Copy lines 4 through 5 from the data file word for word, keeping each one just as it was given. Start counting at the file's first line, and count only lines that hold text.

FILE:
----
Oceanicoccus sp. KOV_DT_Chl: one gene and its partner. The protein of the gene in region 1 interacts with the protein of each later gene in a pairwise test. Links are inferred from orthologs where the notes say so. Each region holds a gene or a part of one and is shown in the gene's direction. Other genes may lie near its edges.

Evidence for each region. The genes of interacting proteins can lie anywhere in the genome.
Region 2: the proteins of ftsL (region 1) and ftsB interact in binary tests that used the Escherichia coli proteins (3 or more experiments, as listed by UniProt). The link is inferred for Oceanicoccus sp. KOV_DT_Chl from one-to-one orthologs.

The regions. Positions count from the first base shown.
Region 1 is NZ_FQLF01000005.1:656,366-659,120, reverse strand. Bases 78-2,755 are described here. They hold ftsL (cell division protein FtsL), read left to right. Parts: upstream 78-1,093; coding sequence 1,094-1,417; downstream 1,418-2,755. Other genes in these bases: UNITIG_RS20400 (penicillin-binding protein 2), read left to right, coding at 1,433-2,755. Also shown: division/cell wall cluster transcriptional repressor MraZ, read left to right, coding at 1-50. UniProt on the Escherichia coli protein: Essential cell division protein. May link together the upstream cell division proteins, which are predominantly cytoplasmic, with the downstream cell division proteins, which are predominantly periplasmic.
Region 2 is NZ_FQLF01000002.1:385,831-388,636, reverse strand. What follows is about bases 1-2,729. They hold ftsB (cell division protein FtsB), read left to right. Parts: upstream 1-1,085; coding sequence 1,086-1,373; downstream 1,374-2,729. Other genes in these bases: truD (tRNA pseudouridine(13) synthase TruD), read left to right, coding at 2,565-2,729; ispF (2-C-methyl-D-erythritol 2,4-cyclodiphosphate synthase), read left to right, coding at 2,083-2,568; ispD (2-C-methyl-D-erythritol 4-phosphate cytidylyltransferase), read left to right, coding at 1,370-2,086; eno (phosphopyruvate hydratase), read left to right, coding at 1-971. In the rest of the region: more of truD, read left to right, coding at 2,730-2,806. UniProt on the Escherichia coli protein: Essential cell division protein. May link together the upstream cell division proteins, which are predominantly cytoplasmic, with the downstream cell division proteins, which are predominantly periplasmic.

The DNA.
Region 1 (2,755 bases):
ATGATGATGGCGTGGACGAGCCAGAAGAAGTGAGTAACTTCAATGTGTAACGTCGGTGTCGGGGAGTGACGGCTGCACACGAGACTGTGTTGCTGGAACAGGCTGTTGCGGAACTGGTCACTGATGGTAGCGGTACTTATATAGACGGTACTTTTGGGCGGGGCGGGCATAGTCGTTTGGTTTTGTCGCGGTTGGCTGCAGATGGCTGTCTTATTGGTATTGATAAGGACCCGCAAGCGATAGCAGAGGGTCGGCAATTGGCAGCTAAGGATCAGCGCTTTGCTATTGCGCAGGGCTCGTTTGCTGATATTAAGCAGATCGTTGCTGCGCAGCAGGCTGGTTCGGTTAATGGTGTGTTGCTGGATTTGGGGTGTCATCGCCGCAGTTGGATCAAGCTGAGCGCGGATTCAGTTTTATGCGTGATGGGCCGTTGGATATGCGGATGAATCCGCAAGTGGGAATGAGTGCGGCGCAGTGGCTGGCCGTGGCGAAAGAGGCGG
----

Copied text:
The regions. Positions count from the first base shown.
Region 1 is NZ_FQLF01000005.1:656,366-659,120, reverse strand. Bases 78-2,755 are described here. They hold ftsL (cell division protein FtsL), read left to right. Parts: upstream 78-1,093; coding sequence 1,094-1,417; downstream 1,418-2,755. Other genes in these bases: UNITIG_RS20400 (penicillin-binding protein 2), read left to right, coding at 1,433-2,755. Also shown: division/cell wall cluster transcriptional repressor MraZ, read left to right, coding at 1-50. UniProt on the Escherichia coli protein: Essential cell division protein. May link together the upstream cell division proteins, which are predominantly cytoplasmic, with the downstream cell division proteins, which are predominantly periplasmic.